Bradberry has played all but one defensive snap for the Giants this year, holding down top cornerback responsibilities like a true savant at the position.
Bradberry has allowed 24 receptions of 41 targets for an average of 10.7 yards per reception with an opposing passer rating of just 62.7 per PFF.
Bradberry is also tied for third in the NFL in interceptions with three and leads the league in passes defended with 11 according to Pro Football Reference.
If not for Bradberry, the Giants’ defensive backs group would quite be hapless, and Bradberry alone isn’t enough to make the unit any better than average.
Outside of Bradberry, no other Giants defensive back has started all seven games at a cemented position this year. The only other true constants in the secondary have been cornerback Logan Ryan, who’s started the last six games as a nickel corner/safety hybrid after a limited role in Week 1.
Ryan has played respectably, allowing 22 receptions on 30 targets with five passes defended. Ryan has also excelled in run defense with 44 total tackles and 12 stops for the Giants.
Ryan has proven to be a dependable veteran and good value considering how late in training camp he was signed and has helped boost a thin secondary alongside Bradberry.
Then there’s safety Jabrill Peppers, who would have started every game for the Giants this season if not for a low ankle sprain in Week 3, which caused him to miss Week 4 and be limited in Week 5.
When on the field, Peppers has helped to boost the Giants run defense with 27 total tackles and seven stops but hasn’t quite been perfect in coverage. He’s allowed 14 receptions on 18 targets for an average of 10.8 yards per reception with a 120.1 passer rating allowed.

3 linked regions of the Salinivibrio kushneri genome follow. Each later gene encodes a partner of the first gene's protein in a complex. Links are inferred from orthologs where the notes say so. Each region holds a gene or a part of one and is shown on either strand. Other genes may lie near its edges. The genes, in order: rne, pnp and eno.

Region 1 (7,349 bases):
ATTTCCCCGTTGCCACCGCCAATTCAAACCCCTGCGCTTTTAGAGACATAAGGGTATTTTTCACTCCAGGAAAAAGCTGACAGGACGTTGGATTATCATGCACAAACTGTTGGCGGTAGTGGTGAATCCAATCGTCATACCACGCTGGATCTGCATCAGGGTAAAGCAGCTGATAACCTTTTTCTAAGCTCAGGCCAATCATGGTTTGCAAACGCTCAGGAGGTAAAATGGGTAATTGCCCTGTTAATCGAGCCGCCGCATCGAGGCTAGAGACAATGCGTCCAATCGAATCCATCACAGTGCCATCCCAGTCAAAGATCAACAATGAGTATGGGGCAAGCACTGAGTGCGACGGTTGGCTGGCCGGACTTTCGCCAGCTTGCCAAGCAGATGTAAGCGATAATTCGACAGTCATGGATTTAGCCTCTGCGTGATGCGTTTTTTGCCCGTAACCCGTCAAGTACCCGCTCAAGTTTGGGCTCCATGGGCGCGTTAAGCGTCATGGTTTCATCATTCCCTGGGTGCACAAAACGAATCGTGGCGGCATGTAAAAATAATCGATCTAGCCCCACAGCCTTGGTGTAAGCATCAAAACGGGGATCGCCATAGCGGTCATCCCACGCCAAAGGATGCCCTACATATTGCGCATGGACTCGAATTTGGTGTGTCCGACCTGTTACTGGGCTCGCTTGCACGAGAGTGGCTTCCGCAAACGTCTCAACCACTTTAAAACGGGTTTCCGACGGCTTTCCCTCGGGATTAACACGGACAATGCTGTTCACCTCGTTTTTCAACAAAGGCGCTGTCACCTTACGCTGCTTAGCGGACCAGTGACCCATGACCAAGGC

Peppers gave up the game-winning touchdown pass to Eagles running back Boston Scott in Week 7, which was one of his lower moments as a Giant.
In between the injury and the busted coverage, Peppers has been somewhat of a disappointment in 2020 considering how heavy the expectations were for him to anchor the secondary.
Beyond those three, the rest of the secondary has been a carousel with constant shuffling based on inconsistent performance.
The Giants have experimented with three different starters at the second boundary cornerback spot opposite Bradberry, with Corey Ballentine and Isaac Yiadom seemingly flunking their way out.
Ryan Lewis has held down the spot for the last three games. But Ryan could be on the verge of getting bench himself after allowing 11 receptions on 20 targets for an average of 20 yards per reception, including the receptions that led to Dallas’ game-winning field goal in Week 5.
Safety Julian Love has also been on and off for the Giants in his second season as a rotational safety but has also been inconsistent in coverage.
A secondary is a unit that depends on depth and chemistry. A few solid veterans can’t carry the load, and the Giants’ current crop of unproven experiments could be in for a rocky second half of the season as they are set to face many explosive passing offenses.